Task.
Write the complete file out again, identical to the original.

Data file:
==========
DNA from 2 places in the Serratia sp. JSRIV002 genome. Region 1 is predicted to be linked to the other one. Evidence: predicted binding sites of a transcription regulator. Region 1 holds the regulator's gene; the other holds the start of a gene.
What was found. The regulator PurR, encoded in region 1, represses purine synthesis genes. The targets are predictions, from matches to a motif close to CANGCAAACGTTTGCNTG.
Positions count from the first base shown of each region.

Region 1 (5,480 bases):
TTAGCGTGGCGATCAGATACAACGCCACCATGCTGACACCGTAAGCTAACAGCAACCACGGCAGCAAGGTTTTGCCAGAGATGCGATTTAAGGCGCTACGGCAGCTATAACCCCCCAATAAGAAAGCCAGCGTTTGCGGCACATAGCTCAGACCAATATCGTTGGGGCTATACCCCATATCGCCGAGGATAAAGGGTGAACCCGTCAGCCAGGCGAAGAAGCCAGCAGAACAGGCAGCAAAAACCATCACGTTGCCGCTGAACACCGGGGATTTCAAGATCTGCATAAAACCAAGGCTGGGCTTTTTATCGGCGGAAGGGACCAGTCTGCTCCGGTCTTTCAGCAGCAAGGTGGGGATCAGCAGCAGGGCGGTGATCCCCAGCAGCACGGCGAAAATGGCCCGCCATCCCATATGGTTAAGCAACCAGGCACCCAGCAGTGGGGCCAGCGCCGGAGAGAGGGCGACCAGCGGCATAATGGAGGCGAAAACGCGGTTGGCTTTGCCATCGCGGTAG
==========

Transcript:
DNA from 2 places in the Serratia sp. JSRIV002 genome. Region 1 is predicted to be linked to the other one. Evidence: predicted binding sites of a transcription regulator. Region 1 holds the regulator's gene; the other holds the start of a gene.
What was found. The regulator PurR, encoded in region 1, represses purine synthesis genes. The targets are predictions, from matches to a motif close to CANGCAAACGTTTGCNTG.
Positions count from the first base shown of each region.

Region 1 (5,480 bases):
TTAGCGTGGCGATCAGATACAACGCCACCATGCTGACACCGTAAGCTAACAGCAACCACGGCAGCAAGGTTTTGCCAGAGATGCGATTTAAGGCGCTACGGCAGCTATAACCCCCCAATAAGAAAGCCAGCGTTTGCGGCACATAGCTCAGACCAATATCGTTGGGGCTATACCCCATATCGCCGAGGATAAAGGGTGAACCCGTCAGCCAGGCGAAGAAGCCAGCAGAACAGGCAGCAAAAACCATCACGTTGCCGCTGAACACCGGGGATTTCAAGATCTGCATAAAACCAAGGCTGGGCTTTTTATCGGCGGAAGGGACCAGTCTGCTCCGGTCTTTCAGCAGCAAGGTGGGGATCAGCAGCAGGGCGGTGATCCCCAGCAGCACGGCGAAAATGGCCCGCCATCCCATATGGTTAAGCAACCAGGCACCCAGCAGTGGGGCCAGCGCCGGAGAGAGGGCGACCAGCGGCATAATGGAGGCGAAAACGCGGTTGGCTTTGCCATCGCGGTAG